Other facilitators: Is there only one facilitator, or several? Only one. HA takes on a facilitator role in (69). Only one. BH (143 and 147). Several. MH (3 messages) VS (1) PK (1) Several. VS (397); PP (402 and 408); Roshan (425); Derzko (438). Several. PP (462, 471); GN (472, 476); VS (507); SV (527).
  PP: Did not post. PP: Newcomer. Posts quite a bit (second most active poster). Seems to be willing to play an active role”“I am interested in developing a network of India thinkers” (202). PP: Posts frequently. A lot of authority discourse. Long postings. Quite theoretical. More a push model than an interactive one. No reference to the KMforum; some references to the Indian community. - A short argument with another participant (299, 301, 304, 306). PP: an important actor. He is the most active poster. Many posts refer to his work at the EI forum and to some work on Topic. Map (401) - he wants to start a new forum. PP is very active, especially in the first part. Initiated an argument with a member of another forum and uses KMforum as a stage to display the argument. He stops posting after message 501 (last reference to the argument). 
References to an organizational structure No reference.No reference.No reference.No reference to an organization structure for KMforum but references to other organizations: to the Global Knowledge Economics Council India and the ISO standards (402, 428, 449 - emails posted by ES).Reference to some organizations but not to the forum structure; to external organization as the GKEC and the organization of KM-2forum.
Gurus - valued experts; people who are referred to by others as knowledgeable References to Indian thinkers (7 messages refer to 4 different “gurus”).References to Indian thinkers (e.g., 4 to Dr RO), scholars (2) and to KMforum contributors (MA and DE; (237)).No references to gurus other than PP referring to people that he knows.Reference to gurus (6 messages): either KM thinkers (399, 402), or to Indian gurus (454, 455) “welcoming a familiar face in the Indian landscape of KM, Mr. B. M.”) and to DE (437, 454).References to important people in KM (460); to people in the KM-2forum (462) and to Indian thinkers (466, 472, 47, 517). In 472, NG writes, “I asked my guru, Dr. S. SS…” Indirect reference to Professor MS: GV posts two of his articles (504 and 516).
SOCIAL IDENTITY Building.Reflection.Stabilization.Identity is “assumed”- more informal; more intimate.Argument (487, 488, 489, 492, 500, 501) - frozen - starts again.
Praise- acknowledgment of number of members: Several times. “we are 58 KM enthusiasts currently in the group” (20).No praise of numbers.No praise of numbers.One reference to the number (like in T1): “This egroup we have here behaves in spurts and starts. Well, as a small update we are around 300 KM enthusiasts on the group as of today“ (455).No praise of numbers.
Collective language (“we” / “us”)Few “we”: 2Several “we” / “us:” 10Only one “we”Only one “we”No “we” / “us”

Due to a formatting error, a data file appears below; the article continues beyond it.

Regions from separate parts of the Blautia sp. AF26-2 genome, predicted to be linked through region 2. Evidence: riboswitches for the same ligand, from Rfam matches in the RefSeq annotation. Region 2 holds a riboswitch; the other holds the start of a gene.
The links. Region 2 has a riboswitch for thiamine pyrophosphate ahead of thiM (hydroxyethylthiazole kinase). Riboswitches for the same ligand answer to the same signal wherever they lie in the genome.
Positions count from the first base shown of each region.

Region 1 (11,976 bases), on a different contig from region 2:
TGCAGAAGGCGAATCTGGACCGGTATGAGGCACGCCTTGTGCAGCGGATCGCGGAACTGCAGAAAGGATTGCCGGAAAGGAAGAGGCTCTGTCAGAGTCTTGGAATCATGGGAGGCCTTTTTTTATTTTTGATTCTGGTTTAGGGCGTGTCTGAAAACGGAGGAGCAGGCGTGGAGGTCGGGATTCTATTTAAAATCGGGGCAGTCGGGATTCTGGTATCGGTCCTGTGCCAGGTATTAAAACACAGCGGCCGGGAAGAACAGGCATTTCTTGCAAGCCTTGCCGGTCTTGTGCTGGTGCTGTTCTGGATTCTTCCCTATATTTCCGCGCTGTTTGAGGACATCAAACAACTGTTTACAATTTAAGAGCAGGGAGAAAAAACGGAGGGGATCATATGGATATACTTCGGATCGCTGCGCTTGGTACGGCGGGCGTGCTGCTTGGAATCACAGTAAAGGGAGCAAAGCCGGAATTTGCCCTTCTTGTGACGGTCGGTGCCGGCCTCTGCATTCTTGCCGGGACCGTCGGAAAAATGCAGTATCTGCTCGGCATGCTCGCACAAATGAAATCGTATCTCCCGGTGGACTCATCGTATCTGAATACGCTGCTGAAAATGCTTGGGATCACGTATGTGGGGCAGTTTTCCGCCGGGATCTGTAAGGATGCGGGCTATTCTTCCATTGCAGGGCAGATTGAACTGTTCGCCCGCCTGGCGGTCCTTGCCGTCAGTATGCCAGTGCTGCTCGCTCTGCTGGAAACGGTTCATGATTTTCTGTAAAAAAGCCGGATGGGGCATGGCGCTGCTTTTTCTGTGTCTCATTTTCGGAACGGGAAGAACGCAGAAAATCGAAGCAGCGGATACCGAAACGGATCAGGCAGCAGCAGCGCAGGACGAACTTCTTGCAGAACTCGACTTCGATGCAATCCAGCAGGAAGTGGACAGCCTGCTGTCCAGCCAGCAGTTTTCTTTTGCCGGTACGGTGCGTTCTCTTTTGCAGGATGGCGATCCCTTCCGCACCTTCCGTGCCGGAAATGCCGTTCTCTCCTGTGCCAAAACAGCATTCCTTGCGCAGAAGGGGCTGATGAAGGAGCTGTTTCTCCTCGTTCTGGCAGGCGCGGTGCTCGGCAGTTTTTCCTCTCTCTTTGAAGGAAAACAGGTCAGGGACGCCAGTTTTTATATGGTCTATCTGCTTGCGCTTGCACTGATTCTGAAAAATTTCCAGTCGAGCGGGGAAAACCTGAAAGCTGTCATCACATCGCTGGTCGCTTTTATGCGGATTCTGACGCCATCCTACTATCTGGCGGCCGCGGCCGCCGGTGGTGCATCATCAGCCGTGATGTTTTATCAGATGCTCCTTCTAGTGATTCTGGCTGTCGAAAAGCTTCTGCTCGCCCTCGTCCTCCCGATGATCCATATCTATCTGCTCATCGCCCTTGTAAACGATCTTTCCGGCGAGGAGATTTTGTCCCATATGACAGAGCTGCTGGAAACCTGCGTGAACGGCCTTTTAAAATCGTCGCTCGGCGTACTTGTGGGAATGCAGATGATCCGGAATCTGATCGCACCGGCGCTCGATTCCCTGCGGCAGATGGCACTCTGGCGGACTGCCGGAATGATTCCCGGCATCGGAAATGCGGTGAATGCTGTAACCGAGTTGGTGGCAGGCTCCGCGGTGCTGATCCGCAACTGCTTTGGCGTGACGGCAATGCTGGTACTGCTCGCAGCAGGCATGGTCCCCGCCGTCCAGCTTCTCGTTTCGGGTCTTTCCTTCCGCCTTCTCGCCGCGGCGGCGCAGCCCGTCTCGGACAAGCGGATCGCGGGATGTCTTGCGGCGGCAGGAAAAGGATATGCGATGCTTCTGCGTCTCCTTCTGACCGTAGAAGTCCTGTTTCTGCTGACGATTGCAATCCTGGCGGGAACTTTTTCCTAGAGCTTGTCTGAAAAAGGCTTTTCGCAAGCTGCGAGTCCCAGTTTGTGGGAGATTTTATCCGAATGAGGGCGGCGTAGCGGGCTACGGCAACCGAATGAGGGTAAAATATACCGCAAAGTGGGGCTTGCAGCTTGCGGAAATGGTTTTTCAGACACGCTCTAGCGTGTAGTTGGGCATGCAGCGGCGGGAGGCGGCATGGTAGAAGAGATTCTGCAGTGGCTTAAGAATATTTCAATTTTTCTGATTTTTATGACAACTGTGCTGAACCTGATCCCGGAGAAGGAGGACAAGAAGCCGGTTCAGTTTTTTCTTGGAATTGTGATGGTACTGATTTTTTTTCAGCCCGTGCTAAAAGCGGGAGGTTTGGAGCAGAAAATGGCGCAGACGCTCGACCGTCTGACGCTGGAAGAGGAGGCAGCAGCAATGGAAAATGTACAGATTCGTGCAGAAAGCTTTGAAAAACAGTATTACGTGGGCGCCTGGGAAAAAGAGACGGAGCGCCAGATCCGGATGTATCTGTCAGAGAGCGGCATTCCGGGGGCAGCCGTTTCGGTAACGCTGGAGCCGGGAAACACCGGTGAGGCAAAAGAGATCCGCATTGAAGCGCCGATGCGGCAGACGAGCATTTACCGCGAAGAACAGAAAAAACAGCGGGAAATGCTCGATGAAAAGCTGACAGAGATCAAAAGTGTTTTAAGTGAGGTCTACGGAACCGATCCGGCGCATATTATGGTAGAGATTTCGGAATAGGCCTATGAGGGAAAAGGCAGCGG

Reference to the KM-forum Use of the name, or reference to the group (“Hi, all!”“Dear friends,”“our group”).Many references to the group and KMforum (15+ messages).Many references to the KMforum group (17+ messages).Still several references to the group (12 - mostly by newcomers); Many newcomers introducing themselves.11 references to the group.Few references to the group (6 postings): - One before the argument; one by PP during the argument; four after the argument which corresponds to some sort of revival - three from necomers “Hello KMforum group… waiting for member support” and one by a member: “welcome to KMforum. I hope that we will have good and mindblowing discussion in this group” (527).
Reference to the KM community - - reference to the larger professional collective who share the same interest. Few references to the KM community: 4Some references to the KM community: 7Many references to the KM community: 12Some references to the KM community: 7, e.g., addresses to “Dear KM professionals” or “Dear Fellow KMers.”Few references to KM community: 5. Most of the references are made by PP in his argument when he discusses at length what the ideal KM community is.
Geographic identity: Reference to India - locale and shared culture. A few references to the Indian identity (in the early messages 2 and 5), then mostly implicit: names and signatures; “happy diwali” (116).More explicit references to the Indian identity (11+ messages).Quite a lot of references to the Indian identity: 12+ and calls on people (occurred in 4 messages): e.g., (274) subject: KM in India- replies: “but I guess the employees of these firms in India would be in the best position to answer as to how they are utilizing their KM systems;” (279) “Perhaps an HLL employee should be able to comment in detail.”Many references to the Indian identity: 16; e.g., messages with explicit references: (443) “but the reality in Indian situation;” (455) “MD and others in India (…) the last several posts by Indian colleagues here (KMforum) have reminded us that knowledge is something experienced by an individual…;”“Dear Kmers in India and beyond… welcoming a familiar face in the Indian landscape of KM…” First references to embodiment - e.g., (381) “All Mumbai / Pune based members” (AB asks them to contact him to create a Mumbai chapter - make the link with the discussion on the Mumbai chapter in T5: 532, 533, 535); (382) a conference in Bangalore.Many references to the Indian community: 20+ postings. (488) PP in the argument: “I include back the KMforum (KM India) because it is important to study what is going on here and to communicate back into the American community the feelings from India about this.” Most of them involve some embodiment e.g., (470) a conference in Delhi; (507) “I was at an e-HRD conference that was held by HRD network, India;” (532) “HI all, I was wondering if there is a Mumbai chapter of this community/ Any plans of an offline meeting among the Mumbai community?”